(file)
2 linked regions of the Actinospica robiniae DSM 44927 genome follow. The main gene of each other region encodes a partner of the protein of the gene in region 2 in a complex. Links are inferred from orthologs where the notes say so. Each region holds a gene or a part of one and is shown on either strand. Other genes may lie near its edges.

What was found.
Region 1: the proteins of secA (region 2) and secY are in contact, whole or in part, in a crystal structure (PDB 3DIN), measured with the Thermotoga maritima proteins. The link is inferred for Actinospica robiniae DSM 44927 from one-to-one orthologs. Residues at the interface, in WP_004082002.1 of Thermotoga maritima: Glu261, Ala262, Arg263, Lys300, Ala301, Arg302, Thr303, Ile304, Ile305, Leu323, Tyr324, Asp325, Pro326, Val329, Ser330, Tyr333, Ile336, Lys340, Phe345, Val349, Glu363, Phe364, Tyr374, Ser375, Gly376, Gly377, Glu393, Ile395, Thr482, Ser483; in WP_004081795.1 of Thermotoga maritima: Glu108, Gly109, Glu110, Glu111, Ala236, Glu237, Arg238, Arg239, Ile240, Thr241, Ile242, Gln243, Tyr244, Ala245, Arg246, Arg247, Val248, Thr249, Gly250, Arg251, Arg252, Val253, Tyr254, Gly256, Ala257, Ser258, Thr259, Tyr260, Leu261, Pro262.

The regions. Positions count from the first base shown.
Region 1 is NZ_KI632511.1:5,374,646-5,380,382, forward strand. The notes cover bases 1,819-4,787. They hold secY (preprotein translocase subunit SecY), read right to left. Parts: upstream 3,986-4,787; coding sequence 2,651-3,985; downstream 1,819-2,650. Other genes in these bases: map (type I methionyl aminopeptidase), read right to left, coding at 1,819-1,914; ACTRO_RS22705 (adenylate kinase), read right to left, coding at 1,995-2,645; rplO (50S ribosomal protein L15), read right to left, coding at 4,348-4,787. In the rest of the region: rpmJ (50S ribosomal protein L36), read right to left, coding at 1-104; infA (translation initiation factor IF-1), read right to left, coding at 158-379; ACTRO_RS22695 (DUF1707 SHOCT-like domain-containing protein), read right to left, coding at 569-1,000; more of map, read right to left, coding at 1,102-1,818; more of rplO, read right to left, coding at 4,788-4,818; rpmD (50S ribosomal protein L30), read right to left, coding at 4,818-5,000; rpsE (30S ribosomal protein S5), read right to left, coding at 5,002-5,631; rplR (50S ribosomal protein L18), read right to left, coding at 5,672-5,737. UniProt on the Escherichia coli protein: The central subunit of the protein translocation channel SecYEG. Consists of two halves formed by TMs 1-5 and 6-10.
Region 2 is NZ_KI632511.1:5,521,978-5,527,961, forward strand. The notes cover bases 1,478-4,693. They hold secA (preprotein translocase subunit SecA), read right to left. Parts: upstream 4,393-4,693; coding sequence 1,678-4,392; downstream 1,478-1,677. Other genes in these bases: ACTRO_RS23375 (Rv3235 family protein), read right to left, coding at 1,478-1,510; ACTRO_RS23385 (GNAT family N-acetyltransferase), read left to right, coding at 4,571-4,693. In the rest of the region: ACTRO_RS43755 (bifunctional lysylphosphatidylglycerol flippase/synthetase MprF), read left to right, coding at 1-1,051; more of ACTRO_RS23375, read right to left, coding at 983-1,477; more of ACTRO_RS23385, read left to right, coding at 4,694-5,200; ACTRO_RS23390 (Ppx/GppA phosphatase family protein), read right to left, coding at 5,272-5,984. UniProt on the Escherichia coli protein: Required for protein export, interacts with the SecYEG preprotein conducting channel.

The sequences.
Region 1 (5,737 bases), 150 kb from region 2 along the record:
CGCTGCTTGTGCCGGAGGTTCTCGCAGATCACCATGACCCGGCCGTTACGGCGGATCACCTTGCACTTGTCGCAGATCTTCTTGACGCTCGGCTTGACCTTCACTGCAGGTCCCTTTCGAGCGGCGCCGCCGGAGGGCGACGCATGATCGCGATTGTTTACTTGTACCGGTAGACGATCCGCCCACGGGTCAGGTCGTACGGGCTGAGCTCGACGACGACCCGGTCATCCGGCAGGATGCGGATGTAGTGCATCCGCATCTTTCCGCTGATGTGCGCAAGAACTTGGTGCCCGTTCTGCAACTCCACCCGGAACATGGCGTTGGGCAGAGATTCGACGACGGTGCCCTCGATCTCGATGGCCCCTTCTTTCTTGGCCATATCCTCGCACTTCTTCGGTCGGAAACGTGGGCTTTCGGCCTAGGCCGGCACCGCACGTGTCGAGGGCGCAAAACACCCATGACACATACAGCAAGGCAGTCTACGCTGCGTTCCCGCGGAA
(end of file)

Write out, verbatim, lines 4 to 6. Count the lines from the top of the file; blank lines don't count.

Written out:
The regions. Positions count from the first base shown.
Region 1 is NZ_KI632511.1:5,374,646-5,380,382, forward strand. The notes cover bases 1,819-4,787. They hold secY (preprotein translocase subunit SecY), read right to left. Parts: upstream 3,986-4,787; coding sequence 2,651-3,985; downstream 1,819-2,650. Other genes in these bases: map (type I methionyl aminopeptidase), read right to left, coding at 1,819-1,914; ACTRO_RS22705 (adenylate kinase), read right to left, coding at 1,995-2,645; rplO (50S ribosomal protein L15), read right to left, coding at 4,348-4,787. In the rest of the region: rpmJ (50S ribosomal protein L36), read right to left, coding at 1-104; infA (translation initiation factor IF-1), read right to left, coding at 158-379; ACTRO_RS22695 (DUF1707 SHOCT-like domain-containing protein), read right to left, coding at 569-1,000; more of map, read right to left, coding at 1,102-1,818; more of rplO, read right to left, coding at 4,788-4,818; rpmD (50S ribosomal protein L30), read right to left, coding at 4,818-5,000; rpsE (30S ribosomal protein S5), read right to left, coding at 5,002-5,631; rplR (50S ribosomal protein L18), read right to left, coding at 5,672-5,737. UniProt on the Escherichia coli protein: The central subunit of the protein translocation channel SecYEG. Consists of two halves formed by TMs 1-5 and 6-10.
Region 2 is NZ_KI632511.1:5,521,978-5,527,961, forward strand. The notes cover bases 1,478-4,693. They hold secA (preprotein translocase subunit SecA), read right to left. Parts: upstream 4,393-4,693; coding sequence 1,678-4,392; downstream 1,478-1,677. Other genes in these bases: ACTRO_RS23375 (Rv3235 family protein), read right to left, coding at 1,478-1,510; ACTRO_RS23385 (GNAT family N-acetyltransferase), read left to right, coding at 4,571-4,693. In the rest of the region: ACTRO_RS43755 (bifunctional lysylphosphatidylglycerol flippase/synthetase MprF), read left to right, coding at 1-1,051; more of ACTRO_RS23375, read right to left, coding at 983-1,477; more of ACTRO_RS23385, read left to right, coding at 4,694-5,200; ACTRO_RS23390 (Ppx/GppA phosphatase family protein), read right to left, coding at 5,272-5,984. UniProt on the Escherichia coli protein: Required for protein export, interacts with the SecYEG preprotein conducting channel.